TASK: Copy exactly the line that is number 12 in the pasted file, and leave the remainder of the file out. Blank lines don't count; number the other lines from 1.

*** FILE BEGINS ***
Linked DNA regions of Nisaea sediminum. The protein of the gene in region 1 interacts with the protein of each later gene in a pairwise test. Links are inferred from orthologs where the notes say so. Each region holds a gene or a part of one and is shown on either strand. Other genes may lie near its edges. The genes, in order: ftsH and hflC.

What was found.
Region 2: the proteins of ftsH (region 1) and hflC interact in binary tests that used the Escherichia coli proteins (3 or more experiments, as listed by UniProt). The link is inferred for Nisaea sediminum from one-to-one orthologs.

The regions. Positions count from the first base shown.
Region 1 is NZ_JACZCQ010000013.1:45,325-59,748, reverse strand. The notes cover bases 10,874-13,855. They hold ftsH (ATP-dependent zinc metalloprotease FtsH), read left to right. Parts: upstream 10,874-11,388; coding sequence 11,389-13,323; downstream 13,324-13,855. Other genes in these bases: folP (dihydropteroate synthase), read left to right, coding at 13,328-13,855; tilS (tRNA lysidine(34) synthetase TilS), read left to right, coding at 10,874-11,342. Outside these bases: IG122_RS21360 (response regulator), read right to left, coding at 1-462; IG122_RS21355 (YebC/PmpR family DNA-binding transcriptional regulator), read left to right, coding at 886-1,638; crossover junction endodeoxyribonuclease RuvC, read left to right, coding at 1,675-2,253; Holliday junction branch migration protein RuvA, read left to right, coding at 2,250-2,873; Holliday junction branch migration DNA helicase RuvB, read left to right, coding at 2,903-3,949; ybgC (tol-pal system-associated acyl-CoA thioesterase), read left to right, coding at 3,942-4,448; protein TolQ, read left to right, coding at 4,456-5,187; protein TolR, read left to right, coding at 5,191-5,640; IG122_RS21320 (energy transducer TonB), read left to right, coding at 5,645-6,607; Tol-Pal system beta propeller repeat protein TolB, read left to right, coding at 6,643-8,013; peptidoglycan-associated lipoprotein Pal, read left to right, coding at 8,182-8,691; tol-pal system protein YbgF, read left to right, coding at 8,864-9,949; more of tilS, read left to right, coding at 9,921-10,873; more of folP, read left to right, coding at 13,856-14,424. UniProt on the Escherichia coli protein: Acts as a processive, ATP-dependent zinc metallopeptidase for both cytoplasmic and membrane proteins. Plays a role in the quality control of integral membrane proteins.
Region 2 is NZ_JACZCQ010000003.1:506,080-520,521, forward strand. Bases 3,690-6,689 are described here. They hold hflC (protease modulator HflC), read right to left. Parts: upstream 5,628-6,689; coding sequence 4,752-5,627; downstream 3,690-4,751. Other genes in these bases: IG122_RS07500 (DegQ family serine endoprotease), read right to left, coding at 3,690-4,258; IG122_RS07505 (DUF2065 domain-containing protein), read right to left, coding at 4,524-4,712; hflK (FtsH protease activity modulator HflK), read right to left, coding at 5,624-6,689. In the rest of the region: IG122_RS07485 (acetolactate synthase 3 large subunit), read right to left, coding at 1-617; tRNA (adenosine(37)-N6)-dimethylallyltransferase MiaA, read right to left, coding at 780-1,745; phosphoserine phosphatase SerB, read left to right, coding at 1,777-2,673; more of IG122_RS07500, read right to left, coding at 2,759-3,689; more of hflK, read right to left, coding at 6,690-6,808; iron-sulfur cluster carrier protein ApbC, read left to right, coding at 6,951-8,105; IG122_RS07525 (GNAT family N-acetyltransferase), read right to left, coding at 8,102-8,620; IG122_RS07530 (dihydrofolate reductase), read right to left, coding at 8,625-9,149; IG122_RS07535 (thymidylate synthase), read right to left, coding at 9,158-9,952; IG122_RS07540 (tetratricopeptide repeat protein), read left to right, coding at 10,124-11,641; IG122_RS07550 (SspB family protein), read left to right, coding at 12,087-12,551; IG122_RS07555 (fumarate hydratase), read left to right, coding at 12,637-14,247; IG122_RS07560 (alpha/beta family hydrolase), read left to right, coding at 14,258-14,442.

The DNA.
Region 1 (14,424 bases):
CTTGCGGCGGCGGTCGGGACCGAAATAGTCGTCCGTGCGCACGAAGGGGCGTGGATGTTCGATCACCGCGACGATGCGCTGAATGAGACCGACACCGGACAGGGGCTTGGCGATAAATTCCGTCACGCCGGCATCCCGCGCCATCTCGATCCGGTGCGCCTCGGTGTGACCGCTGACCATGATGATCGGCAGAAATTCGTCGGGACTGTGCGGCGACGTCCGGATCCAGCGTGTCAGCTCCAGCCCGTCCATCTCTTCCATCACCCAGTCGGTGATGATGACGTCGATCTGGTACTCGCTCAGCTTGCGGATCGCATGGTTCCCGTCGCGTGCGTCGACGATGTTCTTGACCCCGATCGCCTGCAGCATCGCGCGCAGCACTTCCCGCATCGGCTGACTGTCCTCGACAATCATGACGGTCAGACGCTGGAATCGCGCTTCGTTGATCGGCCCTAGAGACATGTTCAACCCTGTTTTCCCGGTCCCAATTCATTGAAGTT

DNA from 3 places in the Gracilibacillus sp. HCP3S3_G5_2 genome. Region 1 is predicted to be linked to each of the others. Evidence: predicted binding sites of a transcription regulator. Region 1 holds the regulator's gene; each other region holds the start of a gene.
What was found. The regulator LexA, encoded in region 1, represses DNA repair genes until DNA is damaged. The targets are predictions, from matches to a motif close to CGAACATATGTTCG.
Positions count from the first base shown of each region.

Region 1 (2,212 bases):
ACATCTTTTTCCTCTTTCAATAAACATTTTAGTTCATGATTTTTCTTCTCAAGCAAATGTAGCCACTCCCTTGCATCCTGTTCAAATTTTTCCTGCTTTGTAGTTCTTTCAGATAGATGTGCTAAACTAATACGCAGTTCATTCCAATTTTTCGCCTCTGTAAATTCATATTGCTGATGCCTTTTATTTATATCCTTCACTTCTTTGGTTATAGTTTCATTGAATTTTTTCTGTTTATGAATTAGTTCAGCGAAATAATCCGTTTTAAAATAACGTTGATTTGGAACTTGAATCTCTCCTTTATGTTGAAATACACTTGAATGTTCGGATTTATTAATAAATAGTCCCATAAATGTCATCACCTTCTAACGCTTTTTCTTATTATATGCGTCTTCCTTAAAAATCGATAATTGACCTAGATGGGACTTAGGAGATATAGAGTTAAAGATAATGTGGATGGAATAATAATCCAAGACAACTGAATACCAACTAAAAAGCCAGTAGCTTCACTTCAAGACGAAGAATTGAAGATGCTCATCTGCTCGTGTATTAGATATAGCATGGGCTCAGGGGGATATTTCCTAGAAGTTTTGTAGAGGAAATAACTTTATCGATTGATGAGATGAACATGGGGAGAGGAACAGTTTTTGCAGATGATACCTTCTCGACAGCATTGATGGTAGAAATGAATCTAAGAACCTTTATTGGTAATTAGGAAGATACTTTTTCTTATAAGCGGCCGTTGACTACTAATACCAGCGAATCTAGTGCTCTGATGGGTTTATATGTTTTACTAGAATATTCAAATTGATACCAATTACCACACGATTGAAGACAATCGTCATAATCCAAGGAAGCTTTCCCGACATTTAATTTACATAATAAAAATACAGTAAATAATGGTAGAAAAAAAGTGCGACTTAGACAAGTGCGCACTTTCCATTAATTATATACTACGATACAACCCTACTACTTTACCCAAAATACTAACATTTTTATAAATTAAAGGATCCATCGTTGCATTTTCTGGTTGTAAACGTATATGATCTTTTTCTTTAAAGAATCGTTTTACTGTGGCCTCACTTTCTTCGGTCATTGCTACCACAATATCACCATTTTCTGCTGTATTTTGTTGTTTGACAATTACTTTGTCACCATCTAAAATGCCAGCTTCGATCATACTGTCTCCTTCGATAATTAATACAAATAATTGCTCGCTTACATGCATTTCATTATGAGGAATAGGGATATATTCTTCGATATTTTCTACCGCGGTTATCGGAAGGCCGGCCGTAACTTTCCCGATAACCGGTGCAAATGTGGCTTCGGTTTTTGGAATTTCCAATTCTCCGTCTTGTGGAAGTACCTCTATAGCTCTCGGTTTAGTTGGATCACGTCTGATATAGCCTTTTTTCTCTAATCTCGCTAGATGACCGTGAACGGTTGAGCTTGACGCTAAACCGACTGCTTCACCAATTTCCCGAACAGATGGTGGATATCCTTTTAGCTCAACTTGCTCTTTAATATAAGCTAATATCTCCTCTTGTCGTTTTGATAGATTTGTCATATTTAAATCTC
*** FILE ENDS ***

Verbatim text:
Positions count from the first base shown of each region.